Some science behind the scenes

Bromo-DragonFLY

The following description was extracted from Wikipedia

 Bromo-DragonFLY is a generally illegal hallucinogenic drug related to the phenethylamine family.  It got its name from an earlier and less active dihydrofurane series of compounds nicknamed FLY due to the molecule's superficial structural resemblance to a fly.

 It is considered an extremely potent hallucinogen, only slightly less potent than LSD with a normal dose in the region of 200 μg to 800 μg.  Bromo-DragonFLY has about 300 times the potency of mescaline, or 1/5th the potency of LSD.

It has an extremely long duration of action - up to several days, often  2–3 days following a single large dose, with a slow onset of action that can take up to 6 hours before the effects are felt.

The hallucinogenic effect of bromo-DragonFLY is mediated by its agonist activity at the 5-HT2A serotonin receptor. Bromo-DragonFLY also has a high binding affinity for the 5-HT2B and 5-HT2C serotonin receptors, and is most accurately described as a non-subtype selective 5-HT2 agonist, as it is actually twice as potent an agonist for 5-HT2C receptors as for 5-HT2A, as well as being less than 5x selective for 5-HT2A over 5-HT2B.

It has been sold in the form of blotters, similar to the distribution method of LSD, which has led to confusion, and adverse reactions.  The toxicity of Bromo-DragonFLY is fairly high when taken in doses above the therapeutic range, with reports of several deaths.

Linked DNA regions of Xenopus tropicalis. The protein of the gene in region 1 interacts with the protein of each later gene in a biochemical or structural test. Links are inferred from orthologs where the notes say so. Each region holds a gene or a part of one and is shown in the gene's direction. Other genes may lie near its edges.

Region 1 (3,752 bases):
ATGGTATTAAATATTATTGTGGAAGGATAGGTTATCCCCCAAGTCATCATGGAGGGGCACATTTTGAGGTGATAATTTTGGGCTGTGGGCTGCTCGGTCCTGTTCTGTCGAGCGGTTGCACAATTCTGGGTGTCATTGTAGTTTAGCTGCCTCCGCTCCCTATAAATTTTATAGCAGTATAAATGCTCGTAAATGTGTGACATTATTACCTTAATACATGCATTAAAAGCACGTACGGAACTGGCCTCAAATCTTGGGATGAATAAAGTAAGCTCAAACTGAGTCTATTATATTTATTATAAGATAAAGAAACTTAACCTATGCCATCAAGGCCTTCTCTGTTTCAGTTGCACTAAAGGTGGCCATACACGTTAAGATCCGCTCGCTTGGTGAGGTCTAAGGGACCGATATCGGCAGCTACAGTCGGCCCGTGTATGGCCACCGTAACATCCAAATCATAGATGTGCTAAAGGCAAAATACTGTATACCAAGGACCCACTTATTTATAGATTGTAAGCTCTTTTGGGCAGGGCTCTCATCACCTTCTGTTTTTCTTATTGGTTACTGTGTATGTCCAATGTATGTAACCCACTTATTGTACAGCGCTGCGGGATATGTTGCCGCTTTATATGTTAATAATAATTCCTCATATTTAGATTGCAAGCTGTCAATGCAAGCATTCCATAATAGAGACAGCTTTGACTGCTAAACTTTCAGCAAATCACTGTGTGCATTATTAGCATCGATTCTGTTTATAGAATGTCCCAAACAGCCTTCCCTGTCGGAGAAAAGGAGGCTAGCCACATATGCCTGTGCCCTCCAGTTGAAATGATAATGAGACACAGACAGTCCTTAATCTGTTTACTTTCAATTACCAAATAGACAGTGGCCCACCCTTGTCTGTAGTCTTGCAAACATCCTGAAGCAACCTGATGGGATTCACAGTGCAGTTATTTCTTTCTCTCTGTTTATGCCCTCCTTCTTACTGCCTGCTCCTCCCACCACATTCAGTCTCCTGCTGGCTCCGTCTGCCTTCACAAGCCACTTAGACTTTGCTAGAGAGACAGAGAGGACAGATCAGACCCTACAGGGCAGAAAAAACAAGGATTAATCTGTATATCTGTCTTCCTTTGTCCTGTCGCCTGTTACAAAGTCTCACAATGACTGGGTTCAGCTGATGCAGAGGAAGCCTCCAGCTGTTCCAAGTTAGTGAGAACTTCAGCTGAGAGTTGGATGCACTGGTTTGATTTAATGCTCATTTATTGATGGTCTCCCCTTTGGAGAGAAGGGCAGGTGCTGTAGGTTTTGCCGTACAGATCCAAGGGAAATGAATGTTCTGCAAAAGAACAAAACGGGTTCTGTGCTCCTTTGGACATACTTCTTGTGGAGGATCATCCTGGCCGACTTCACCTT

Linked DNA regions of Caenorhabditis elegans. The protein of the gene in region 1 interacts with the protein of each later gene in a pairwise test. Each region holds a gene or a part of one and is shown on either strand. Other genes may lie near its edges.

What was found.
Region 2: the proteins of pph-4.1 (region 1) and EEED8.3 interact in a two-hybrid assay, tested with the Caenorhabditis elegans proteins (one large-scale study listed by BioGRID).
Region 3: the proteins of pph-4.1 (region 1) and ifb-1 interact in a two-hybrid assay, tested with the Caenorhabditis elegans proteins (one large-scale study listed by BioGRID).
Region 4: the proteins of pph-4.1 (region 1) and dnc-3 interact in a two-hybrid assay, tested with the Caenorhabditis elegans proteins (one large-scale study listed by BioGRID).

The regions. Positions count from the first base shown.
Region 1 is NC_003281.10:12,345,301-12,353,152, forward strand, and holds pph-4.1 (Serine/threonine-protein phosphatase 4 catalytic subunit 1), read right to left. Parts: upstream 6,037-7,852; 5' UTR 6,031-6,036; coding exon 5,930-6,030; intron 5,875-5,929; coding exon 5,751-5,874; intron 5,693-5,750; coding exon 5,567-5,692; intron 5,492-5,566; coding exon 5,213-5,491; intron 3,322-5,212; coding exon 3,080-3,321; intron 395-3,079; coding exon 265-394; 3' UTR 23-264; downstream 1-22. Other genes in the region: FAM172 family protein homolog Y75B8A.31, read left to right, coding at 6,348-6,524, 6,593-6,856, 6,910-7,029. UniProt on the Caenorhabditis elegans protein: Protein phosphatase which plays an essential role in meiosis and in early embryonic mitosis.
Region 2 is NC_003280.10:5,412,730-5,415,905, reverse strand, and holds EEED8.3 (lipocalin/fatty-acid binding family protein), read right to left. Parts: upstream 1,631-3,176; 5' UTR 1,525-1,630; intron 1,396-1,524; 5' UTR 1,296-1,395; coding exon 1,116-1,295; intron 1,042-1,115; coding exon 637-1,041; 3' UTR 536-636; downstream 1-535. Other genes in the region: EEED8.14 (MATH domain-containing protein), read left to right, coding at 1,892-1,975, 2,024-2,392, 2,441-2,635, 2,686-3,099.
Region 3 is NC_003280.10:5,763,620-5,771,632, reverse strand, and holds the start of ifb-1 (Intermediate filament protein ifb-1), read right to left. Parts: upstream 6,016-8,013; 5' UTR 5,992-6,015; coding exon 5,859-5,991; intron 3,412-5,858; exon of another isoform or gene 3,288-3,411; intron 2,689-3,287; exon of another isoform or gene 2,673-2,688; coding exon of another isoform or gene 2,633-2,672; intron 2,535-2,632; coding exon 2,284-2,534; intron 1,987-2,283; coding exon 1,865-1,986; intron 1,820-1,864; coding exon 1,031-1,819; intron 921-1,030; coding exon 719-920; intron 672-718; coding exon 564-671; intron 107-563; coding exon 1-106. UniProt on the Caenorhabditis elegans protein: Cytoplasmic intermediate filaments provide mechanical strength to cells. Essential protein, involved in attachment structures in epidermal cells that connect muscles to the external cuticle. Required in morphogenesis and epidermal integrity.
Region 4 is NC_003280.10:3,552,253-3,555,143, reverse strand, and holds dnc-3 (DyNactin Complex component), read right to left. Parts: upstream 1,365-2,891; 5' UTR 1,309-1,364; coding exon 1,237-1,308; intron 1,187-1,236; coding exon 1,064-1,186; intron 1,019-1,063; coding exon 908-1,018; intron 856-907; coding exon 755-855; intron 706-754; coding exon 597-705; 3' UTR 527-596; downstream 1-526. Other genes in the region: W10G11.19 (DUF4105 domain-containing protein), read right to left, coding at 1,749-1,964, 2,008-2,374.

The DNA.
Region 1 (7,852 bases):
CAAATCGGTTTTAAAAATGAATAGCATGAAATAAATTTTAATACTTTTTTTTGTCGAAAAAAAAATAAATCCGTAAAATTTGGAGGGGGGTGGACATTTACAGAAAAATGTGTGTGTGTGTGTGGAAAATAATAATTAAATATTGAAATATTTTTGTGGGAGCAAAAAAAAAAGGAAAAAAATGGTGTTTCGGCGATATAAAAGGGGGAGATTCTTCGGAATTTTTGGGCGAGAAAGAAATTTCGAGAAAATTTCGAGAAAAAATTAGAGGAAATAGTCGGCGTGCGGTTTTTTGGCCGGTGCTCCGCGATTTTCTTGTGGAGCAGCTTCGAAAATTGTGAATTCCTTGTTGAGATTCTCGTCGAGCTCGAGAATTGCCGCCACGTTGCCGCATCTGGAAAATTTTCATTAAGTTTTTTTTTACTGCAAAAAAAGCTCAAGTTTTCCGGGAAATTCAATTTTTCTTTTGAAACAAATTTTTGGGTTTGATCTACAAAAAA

It has also been the subject of mislabelling.  Laboratory testing has confirmed that in October 2009, a batch of Bromo-Dragonfly was distributed, mislabeled as the related compound 2C-B-FLY, which is around 20x less potent than BDF by weight. This mistake is believed to have contributed to several lethal overdoses and additional hospitalizations. The batch implicated in these deaths also contained significant synthesis impurities, which may have contributed to the toxicity.

A Swedish man had to have the front part of his feet and several fingers on one hand amputated after taking a massive overdose. Apparently the compound acted as a long-acting vasoconstrictor, leading to necrosis and gangrene which continued several weeks after the overdose occurred. Several other cases have also been reported of severe peripheral vasoconstriction following overdose with Bromo-DragonFLY.

Other cases of overdose, disturbing experiences, and Bromo-DragonFLY associated health problems have been described. Seizures have been reported.

October 3, 2009 a 22 year old man from Copenhagen died after ingesting Bromo-dragonfly. His friend described the trip saying, "It was like being dragged to hell and back again. Many times. It is the most evil [thing] I've ever tried. It lasted an eternity"

 References

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